by Kailah Eglington, Chief Executive of the Dr Hadwen Trust
It is a sad fact that nearly 3.8 million animals, including cats and dogs, were used in medical research experiments last year alone. In spite of many alternatives that do not use animals being available, recent Home Office statistics show a shocking 2% increase in the last 12 months in the number of animals, many of them companion animals, used in scientific procedures. The use of domesticated animals such as dogs, cats, birds and fish has risen by up to 26% in the last year alone. These numbers are the highest that have been recorded since the current monitoring and recording system was put into place in 1986.
Commenting on the rise to nearly 10,000 in 2011 in the number of animals used by the Defence Science and Technology Laboratory (DSTL), Kailah Eglington, Chief Executive of the Dr Hadwen Trust (DHT), said: “Whilst we recognise the need to ensure the safety of the Armed Forces and civilians in conflict, it is very disappointing to see the DSTL report a rise in the number of animals it is using in scientific procedures year on year since 2009.”
Scientists acknowledge that results from animal experiments are highly questionable in their value to humans and the way an animal’s body deals with infection, disease or drugs is very different to the way our bodies deal with them.
Yet animal use by the DSTL is still increasing in spite of major scientific advances and changes in attitude that have seen the use of alternatives to animal experiments become an accepted part of everyday science.
In January 2013 legislation passed by EU governments is due to be integrated into law in the UK and across Europe. This clearly states that where alternative methods exist, they must be used in place of animal experiments and many new technologies are already replacing animal experiments with successful results.
Kailah Eglington added: “The updating of the Animals (Scientific Procedures) Act 1986 is an important step forward in helping to replace the use of animals in medical research and in enshrining the 3R’s principles of reduction, refinement and replacement of animal experimentation in law but it is clear that much work remains to be done.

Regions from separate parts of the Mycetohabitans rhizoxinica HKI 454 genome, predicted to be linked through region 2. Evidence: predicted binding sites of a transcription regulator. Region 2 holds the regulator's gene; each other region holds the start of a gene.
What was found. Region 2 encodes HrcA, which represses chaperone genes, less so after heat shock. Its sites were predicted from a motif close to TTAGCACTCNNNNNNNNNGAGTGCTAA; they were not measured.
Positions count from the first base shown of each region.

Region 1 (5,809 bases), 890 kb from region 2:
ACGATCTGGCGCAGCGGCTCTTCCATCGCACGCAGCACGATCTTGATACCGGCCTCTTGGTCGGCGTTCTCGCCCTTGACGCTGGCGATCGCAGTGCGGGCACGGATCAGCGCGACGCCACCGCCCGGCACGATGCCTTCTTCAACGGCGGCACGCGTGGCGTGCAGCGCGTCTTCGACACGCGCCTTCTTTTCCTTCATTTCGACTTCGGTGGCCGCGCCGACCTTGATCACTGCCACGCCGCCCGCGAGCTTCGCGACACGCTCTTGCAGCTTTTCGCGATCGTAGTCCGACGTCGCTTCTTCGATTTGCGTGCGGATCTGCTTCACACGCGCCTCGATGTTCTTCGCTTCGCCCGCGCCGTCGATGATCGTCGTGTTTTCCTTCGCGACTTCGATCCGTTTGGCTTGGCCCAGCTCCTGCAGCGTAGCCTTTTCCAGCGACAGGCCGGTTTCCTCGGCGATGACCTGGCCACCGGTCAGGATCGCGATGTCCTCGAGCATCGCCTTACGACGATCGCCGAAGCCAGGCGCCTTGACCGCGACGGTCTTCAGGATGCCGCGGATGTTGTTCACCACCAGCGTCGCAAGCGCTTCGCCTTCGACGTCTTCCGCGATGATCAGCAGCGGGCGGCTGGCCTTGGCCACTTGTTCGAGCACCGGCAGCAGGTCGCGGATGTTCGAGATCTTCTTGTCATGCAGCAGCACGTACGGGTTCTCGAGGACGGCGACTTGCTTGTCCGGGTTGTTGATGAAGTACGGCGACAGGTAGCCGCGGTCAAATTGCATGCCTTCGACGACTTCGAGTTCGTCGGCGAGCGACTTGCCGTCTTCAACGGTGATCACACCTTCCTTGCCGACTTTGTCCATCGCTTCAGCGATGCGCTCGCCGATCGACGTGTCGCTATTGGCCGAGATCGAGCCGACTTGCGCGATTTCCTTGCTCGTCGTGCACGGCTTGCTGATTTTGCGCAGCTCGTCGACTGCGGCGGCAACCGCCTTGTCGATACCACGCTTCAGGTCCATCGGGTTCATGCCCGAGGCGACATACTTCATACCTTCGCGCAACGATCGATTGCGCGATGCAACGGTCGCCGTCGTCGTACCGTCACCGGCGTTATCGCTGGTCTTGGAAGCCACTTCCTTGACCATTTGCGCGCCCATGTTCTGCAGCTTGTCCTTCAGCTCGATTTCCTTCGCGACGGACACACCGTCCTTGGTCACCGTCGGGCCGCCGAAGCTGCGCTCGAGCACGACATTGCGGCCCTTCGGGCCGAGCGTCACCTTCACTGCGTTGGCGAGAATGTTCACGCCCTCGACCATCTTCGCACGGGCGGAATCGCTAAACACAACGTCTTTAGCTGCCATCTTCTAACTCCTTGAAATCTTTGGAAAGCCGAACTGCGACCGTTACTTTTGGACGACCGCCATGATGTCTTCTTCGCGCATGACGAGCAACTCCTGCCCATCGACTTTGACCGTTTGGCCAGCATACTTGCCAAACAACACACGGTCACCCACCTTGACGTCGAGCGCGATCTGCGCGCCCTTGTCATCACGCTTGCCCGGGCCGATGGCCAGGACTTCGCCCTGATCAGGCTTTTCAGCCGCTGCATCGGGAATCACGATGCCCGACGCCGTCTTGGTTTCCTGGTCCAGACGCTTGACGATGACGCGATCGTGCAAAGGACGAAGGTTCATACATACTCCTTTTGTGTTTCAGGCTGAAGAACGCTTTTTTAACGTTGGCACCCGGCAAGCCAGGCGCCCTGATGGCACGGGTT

“Despite the Government’s pledge to reduce the numbers of animals used it is disappointing to see the number of animals used by the DSTL going up every year. We would like to understand why these animal experiments are deemed necessary.”
The DHT also believes that the DSTL figures raise a number of questions including:
- How much ‘collaborative’ animal work is being done outside the UK where animal welfare rules are less strict?
- What resources and effort are the DSTL putting into developing alternatives to the types of experiments being conducted?
- What percentage of work that is relevant to the 3Rs and in particular the replacement of animal experiments with non-animal alternatives is being done?
The DHT would like to highlight the significant number of projects it has funded over the past 42 years that relate to toxicology, microbiology and other areas of interest to the DSTL. We extend an open invitation to the DSTL to work with the DHT to identify research that can replace the use of animals in its research and to explore the many alternatives in toxicology research and other important areas of research to the DSTL.
The DHT is committed to acting as a bridge between animal welfare and medical excellence through integrating non-animal methods into traditionally resistant science and education communities and in establishing the status quo of non-animal research as a valid branch of science, for not only ethical but scientific and economic reasons as well.
Last year, the DHT gave financial assistance of more than £750,000 to 5 new research projects including toxicology testing of nanoparticles, cancer research and neurological disorders. In total the DHT is currently funding 18 projects that all aim to replace the use of animals in medical research.
By pro-actively funding the development of alternatives, the DHT is having a significant effect on eradicating the use of animals in medical research and has made a significant contribution to changing the face of medical research.
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